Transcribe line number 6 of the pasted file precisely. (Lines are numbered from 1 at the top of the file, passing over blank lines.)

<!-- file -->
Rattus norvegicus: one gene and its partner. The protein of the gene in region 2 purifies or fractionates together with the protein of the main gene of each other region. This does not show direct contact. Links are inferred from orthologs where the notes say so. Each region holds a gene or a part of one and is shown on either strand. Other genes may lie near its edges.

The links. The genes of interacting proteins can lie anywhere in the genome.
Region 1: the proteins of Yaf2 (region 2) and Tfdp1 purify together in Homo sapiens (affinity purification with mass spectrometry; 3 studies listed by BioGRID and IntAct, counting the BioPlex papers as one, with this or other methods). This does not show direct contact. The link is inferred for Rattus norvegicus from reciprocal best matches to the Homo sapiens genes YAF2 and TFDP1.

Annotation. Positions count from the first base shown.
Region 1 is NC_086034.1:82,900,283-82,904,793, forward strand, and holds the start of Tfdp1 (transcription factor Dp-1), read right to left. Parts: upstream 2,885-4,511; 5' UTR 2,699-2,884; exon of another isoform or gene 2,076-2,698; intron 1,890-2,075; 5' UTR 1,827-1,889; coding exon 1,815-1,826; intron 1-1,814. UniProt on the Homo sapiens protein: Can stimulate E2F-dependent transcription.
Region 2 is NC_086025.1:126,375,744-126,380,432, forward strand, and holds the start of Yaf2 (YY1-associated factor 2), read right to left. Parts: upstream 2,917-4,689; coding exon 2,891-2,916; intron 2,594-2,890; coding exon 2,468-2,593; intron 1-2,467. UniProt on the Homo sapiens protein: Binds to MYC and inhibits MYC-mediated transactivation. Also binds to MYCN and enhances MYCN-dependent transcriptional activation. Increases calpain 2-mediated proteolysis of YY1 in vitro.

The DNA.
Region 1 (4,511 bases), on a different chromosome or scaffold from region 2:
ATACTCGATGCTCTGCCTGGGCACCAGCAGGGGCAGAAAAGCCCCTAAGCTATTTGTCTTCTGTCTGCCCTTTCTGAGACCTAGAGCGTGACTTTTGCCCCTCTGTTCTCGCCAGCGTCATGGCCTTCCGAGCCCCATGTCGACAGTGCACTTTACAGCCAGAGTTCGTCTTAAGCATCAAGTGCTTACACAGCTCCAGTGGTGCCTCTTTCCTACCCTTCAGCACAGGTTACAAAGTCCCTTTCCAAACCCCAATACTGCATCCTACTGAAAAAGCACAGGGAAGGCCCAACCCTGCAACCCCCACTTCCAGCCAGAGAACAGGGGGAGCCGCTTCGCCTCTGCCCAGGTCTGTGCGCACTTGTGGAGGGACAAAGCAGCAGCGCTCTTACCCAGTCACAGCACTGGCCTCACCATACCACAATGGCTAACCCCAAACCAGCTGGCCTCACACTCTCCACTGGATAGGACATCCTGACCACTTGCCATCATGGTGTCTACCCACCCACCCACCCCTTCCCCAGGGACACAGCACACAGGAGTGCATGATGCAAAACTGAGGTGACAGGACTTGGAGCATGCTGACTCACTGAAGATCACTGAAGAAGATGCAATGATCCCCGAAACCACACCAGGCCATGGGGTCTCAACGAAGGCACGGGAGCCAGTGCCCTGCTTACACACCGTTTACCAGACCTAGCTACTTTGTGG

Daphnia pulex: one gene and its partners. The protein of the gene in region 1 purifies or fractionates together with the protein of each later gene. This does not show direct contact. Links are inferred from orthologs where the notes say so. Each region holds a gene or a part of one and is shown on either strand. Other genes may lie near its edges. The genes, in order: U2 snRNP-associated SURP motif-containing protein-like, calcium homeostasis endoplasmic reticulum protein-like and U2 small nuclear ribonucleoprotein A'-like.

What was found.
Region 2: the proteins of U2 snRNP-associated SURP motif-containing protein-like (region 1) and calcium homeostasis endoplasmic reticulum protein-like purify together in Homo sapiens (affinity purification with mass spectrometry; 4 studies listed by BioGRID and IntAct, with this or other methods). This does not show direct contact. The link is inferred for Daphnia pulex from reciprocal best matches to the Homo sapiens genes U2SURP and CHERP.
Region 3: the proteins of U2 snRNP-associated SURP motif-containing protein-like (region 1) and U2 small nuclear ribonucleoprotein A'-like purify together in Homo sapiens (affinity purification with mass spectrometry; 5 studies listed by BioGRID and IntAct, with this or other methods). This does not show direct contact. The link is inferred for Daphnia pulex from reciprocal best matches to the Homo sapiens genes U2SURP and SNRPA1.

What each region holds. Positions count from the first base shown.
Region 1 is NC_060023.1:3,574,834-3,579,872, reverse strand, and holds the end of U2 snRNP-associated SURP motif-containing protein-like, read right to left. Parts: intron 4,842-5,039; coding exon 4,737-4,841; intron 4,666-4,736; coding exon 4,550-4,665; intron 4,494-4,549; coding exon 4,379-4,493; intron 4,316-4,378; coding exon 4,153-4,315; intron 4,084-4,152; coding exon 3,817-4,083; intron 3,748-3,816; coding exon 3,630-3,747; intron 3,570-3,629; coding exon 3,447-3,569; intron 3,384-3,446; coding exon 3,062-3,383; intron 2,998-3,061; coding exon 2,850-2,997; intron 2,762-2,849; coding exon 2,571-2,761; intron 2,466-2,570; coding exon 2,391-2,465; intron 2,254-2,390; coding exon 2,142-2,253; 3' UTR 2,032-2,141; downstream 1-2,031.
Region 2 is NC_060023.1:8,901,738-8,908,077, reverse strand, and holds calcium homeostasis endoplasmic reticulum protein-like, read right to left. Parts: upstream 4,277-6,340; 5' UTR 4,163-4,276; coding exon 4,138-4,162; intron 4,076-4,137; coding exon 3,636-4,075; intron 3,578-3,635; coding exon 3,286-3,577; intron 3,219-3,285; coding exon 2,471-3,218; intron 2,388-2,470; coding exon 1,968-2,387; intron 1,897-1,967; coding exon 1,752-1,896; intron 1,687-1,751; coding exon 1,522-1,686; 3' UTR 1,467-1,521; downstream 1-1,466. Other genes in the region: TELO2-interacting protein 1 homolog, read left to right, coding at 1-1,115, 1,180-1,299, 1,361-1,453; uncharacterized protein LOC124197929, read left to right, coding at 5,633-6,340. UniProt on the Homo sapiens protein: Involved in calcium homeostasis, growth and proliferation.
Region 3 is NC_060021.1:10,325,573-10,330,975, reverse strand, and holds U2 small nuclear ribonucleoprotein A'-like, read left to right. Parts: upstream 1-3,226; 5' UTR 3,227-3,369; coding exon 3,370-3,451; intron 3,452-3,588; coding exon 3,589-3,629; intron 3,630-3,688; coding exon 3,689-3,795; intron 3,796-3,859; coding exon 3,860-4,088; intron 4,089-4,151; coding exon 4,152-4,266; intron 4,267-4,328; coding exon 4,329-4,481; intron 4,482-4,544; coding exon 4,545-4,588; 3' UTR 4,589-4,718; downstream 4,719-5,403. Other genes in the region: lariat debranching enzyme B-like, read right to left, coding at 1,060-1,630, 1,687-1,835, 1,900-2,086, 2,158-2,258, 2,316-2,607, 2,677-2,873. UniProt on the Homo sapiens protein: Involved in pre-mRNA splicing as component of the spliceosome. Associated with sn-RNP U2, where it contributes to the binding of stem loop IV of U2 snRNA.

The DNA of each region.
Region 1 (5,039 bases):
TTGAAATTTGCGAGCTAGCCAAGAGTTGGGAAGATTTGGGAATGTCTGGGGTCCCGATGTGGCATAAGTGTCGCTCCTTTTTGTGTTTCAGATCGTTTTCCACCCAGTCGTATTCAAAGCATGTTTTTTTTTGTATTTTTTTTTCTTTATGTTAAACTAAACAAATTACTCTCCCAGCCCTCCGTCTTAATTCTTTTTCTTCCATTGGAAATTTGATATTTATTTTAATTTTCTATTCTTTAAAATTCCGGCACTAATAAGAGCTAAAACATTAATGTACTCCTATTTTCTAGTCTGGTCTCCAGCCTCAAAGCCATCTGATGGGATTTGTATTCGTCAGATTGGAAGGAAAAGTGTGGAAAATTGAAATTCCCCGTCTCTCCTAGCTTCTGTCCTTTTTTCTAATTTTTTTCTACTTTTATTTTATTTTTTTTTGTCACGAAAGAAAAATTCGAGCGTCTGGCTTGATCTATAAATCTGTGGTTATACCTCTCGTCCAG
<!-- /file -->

Region 2 is NC_086025.1:126,375,744-126,380,432, forward strand, and holds the start of Yaf2 (YY1-associated factor 2), read right to left. Parts: upstream 2,917-4,689; coding exon 2,891-2,916; intron 2,594-2,890; coding exon 2,468-2,593; intron 1-2,467. UniProt on the Homo sapiens protein: Binds to MYC and inhibits MYC-mediated transactivation. Also binds to MYCN and enhances MYCN-dependent transcriptional activation. Increases calpain 2-mediated proteolysis of YY1 in vitro.